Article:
English 001 A (Lundberg): Evaluating Sources

Library Orientation

How credible are your sources?

For each source you use you want to make sure it is:

Relevant - Does it answer your research question?

Current - Is the content presented current enough for your project?

Accurate - Is the information provided correct?

Authoritative - Does the author have expertise on the topic about which she is writing?

Objective - Is the information biased? Is the author trying to persuade you to believe a certain way?

Scholarly v. Popular

Scholarly material is produced by scholars/experts whose credentials can be evaluated. Aimed at other scholars, it disseminates specialized and discipline-specific information, often reporting on original research and experimentation. Scholarly information is a great choice for college students, though it can be challenging to read because of its scholarly language. Scholarly sources are often called academic or peer-reviewed.

Example: Journals like the Journal of the American Medical Association

 

Popular material is created by journalists, staff writers or freelance writers, and, sometimes, by enthusiasts. This type of information is aimed at the general public. It usually provides a broad overview of topics a general readership will find entertaining. Use popular material sparingly, if at all; for academic work you'll need to be sure to supplement it with articles from scholarly and substantive sources.

Examples: Magazines like People Weekly or Maxim.

 

See the following criteria to help you identify popular magazines, trade magazines, and scholarly journals.

Evaluating Internet Resources

Always ask yourself:

  • What does the URL teach about the source of the information?
  • Who is responsible for the site, and what are their reasons for putting up this information?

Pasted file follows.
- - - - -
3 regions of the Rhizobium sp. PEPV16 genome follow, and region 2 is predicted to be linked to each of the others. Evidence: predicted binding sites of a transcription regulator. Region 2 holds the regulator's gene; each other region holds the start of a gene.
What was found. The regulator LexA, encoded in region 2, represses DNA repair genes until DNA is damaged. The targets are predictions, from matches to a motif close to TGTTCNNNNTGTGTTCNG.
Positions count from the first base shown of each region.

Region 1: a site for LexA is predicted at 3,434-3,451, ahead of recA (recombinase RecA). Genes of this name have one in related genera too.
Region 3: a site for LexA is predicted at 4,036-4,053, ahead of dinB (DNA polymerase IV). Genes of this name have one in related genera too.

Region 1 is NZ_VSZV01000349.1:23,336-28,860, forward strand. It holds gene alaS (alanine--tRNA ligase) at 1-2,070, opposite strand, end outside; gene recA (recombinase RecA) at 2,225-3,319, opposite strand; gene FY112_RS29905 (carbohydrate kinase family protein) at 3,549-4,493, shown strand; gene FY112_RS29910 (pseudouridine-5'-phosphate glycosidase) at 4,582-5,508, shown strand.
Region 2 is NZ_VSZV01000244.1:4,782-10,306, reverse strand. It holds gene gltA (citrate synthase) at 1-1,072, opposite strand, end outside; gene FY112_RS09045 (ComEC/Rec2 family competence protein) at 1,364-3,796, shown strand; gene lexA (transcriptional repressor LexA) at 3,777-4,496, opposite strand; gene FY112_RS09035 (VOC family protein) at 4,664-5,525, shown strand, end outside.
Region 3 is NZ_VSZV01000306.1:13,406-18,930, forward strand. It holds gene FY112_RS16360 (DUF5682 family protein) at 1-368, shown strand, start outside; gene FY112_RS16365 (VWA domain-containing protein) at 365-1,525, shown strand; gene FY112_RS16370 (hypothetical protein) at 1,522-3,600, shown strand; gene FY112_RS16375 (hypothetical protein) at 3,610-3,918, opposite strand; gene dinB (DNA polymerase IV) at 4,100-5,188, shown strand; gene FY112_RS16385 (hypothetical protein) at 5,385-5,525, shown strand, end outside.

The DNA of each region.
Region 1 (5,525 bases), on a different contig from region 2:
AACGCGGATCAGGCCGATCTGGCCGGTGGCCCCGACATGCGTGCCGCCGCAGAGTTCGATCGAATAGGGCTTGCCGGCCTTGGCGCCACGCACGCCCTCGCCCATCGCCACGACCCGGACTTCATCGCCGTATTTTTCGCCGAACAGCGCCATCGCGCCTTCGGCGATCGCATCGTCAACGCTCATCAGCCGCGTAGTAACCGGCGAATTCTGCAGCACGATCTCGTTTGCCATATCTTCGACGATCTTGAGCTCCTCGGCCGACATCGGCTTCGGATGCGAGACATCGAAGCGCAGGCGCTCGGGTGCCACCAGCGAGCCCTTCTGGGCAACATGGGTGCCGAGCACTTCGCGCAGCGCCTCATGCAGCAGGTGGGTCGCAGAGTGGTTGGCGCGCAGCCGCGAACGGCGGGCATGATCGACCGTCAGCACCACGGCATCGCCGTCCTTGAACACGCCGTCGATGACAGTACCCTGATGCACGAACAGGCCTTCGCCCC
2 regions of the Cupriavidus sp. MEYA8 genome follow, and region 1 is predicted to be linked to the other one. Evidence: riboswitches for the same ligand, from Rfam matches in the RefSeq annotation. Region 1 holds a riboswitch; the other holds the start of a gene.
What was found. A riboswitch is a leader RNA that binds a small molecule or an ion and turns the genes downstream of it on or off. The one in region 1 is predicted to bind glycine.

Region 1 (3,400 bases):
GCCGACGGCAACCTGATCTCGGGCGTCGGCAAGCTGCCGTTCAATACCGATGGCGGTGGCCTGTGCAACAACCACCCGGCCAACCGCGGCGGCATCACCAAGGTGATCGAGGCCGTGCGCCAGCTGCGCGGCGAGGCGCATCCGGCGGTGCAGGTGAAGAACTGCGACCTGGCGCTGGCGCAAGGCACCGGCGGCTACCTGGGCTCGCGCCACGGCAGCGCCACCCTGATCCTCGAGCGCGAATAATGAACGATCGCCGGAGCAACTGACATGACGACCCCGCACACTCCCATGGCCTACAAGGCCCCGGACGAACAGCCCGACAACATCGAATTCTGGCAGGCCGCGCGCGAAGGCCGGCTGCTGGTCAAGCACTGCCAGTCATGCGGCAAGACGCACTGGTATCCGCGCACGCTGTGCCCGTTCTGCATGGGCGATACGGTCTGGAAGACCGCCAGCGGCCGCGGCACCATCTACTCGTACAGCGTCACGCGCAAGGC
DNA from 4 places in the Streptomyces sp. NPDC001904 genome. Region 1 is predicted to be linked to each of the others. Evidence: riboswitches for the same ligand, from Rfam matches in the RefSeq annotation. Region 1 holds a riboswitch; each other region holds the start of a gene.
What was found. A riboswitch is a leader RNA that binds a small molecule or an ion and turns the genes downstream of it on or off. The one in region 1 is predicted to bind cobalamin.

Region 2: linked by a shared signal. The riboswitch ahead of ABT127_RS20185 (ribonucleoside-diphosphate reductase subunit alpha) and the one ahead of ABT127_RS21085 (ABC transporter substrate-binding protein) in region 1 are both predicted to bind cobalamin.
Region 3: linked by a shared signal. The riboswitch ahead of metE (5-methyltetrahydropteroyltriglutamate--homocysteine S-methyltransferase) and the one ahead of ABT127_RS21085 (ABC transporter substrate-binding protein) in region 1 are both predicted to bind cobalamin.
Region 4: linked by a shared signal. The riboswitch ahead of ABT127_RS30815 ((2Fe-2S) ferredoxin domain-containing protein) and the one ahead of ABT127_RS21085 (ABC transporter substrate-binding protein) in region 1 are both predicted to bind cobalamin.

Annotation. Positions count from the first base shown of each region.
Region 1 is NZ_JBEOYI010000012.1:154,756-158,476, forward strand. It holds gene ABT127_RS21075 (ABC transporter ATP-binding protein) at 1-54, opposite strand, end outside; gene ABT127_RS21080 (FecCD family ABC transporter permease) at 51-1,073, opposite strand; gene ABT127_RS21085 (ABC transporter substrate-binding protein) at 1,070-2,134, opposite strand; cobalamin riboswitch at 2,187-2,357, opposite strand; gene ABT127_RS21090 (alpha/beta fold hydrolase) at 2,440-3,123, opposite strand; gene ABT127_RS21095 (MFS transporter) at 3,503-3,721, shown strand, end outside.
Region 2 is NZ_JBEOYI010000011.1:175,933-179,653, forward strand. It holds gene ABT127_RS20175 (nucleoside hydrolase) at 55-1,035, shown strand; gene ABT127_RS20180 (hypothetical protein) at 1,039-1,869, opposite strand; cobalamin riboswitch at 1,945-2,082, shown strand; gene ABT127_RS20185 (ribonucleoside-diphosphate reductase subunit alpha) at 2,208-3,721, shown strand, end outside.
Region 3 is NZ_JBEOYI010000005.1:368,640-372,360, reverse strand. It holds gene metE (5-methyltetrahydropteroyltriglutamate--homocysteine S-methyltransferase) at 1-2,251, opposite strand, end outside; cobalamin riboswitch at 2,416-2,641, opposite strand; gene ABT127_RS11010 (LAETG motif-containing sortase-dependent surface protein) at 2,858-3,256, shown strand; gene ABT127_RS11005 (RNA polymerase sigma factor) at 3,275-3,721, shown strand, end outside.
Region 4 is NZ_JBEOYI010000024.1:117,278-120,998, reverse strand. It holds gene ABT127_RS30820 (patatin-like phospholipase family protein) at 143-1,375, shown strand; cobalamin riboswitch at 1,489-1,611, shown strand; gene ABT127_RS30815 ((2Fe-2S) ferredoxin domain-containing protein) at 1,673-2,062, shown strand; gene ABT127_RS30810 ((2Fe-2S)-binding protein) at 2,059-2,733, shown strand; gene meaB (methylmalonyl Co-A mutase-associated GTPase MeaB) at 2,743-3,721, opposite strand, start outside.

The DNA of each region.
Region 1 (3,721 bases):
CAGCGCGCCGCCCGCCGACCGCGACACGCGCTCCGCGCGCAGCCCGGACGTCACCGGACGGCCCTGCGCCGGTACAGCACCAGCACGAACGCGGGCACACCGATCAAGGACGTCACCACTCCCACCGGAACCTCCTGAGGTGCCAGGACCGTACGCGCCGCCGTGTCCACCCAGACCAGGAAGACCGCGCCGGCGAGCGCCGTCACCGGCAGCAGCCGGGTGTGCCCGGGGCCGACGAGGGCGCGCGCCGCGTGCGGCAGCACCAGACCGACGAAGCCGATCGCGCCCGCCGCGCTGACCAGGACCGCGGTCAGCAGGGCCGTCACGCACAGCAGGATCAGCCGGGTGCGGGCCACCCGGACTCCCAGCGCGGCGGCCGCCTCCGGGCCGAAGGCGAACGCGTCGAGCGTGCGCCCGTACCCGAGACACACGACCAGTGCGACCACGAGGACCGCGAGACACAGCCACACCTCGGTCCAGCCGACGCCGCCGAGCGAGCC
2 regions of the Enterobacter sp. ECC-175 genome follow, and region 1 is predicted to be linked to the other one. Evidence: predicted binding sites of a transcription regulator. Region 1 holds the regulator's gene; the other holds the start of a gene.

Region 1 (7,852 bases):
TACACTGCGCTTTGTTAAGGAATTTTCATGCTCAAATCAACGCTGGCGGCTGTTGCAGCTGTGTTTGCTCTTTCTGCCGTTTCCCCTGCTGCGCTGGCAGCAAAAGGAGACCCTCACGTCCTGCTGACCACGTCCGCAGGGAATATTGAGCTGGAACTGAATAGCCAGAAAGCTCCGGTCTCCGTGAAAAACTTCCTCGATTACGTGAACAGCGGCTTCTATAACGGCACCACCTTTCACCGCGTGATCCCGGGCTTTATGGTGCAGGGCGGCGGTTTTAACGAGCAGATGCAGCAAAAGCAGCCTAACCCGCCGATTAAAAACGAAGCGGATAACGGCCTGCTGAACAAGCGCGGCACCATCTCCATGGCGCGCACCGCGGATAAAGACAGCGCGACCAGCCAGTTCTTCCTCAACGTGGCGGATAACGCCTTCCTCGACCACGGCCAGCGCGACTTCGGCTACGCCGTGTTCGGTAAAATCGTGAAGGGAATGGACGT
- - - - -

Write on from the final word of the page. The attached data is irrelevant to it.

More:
• What are their credentials?
  • What is the point of view of the website? Is it fair and unbiased?
  • Does it present both sides of an issue or only one?
  • How current is the web page?
  • Would you use this as a source for a paper on this topic? Why or why
    not?

Websites--recommended by Librarians:

Librarians' Index to the Internet

Intute

WRAC Online

Researching Online--short video

How about Web sources?

The ABCs of Web Page Evaluation provide an easy-to-remember set of quick criteria to apply to any and all information you come across on the Web.

Authority (credentials)

Who is presenting this information, and what are their related qualifications? Is there an individual author listed, or is the information coming from a group or organization? If an individual author is listed, can you determine if they have relevant education and experience?  Can you verify his/her qualifications? If a group/organization authored the material, who are they? Are they a nationally recognized group? How long have they been around? Who is on their staff? How about their Board of Directors?

Bias (objectivity)

What is the purpose of this web site? Is it designed to present factual information as a public service, or is its purpose to persuade readers to adopt a particular viewpoint? Does it exist to make a profit? Researchers can use biased information as long as they proceed with caution. Put biased information into context (“According to the National Rifle Association, gun control fails in its fundamental purpose.”) and be sure to double-check statistics and “facts” from biased sights against reliable, non-biased sources.

Currency (time-frame)

Is the material current enough to support your research?